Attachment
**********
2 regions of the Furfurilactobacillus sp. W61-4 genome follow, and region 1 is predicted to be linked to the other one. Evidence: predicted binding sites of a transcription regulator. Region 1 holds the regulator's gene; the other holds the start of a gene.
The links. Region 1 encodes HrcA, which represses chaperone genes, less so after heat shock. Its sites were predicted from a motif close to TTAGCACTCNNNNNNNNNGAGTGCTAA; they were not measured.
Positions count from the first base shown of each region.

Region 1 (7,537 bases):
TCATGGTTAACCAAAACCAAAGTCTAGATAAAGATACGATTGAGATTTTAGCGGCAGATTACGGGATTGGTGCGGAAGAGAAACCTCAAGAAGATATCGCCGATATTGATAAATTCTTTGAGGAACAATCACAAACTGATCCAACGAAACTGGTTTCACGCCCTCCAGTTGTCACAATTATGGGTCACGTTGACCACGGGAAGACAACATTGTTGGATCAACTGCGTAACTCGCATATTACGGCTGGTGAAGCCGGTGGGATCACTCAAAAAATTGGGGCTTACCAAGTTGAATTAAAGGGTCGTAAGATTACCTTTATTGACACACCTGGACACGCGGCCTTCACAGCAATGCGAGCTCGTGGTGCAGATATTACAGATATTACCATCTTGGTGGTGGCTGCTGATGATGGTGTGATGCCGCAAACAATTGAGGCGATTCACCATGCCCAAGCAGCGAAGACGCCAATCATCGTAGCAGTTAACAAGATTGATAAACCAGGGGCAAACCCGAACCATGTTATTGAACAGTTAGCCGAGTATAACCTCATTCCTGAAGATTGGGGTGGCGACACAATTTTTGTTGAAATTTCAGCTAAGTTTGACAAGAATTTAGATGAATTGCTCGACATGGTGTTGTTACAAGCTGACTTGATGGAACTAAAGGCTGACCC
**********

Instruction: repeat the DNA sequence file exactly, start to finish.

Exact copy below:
2 regions of the Furfurilactobacillus sp. W61-4 genome follow, and region 1 is predicted to be linked to the other one. Evidence: predicted binding sites of a transcription regulator. Region 1 holds the regulator's gene; the other holds the start of a gene.
The links. Region 1 encodes HrcA, which represses chaperone genes, less so after heat shock. Its sites were predicted from a motif close to TTAGCACTCNNNNNNNNNGAGTGCTAA; they were not measured.
Positions count from the first base shown of each region.

Region 1 (7,537 bases):
TCATGGTTAACCAAAACCAAAGTCTAGATAAAGATACGATTGAGATTTTAGCGGCAGATTACGGGATTGGTGCGGAAGAGAAACCTCAAGAAGATATCGCCGATATTGATAAATTCTTTGAGGAACAATCACAAACTGATCCAACGAAACTGGTTTCACGCCCTCCAGTTGTCACAATTATGGGTCACGTTGACCACGGGAAGACAACATTGTTGGATCAACTGCGTAACTCGCATATTACGGCTGGTGAAGCCGGTGGGATCACTCAAAAAATTGGGGCTTACCAAGTTGAATTAAAGGGTCGTAAGATTACCTTTATTGACACACCTGGACACGCGGCCTTCACAGCAATGCGAGCTCGTGGTGCAGATATTACAGATATTACCATCTTGGTGGTGGCTGCTGATGATGGTGTGATGCCGCAAACAATTGAGGCGATTCACCATGCCCAAGCAGCGAAGACGCCAATCATCGTAGCAGTTAACAAGATTGATAAACCAGGGGCAAACCCGAACCATGTTATTGAACAGTTAGCCGAGTATAACCTCATTCCTGAAGATTGGGGTGGCGACACAATTTTTGTTGAAATTTCAGCTAAGTTTGACAAGAATTTAGATGAATTGCTCGACATGGTGTTGTTACAAGCTGACTTGATGGAACTAAAGGCTGACCC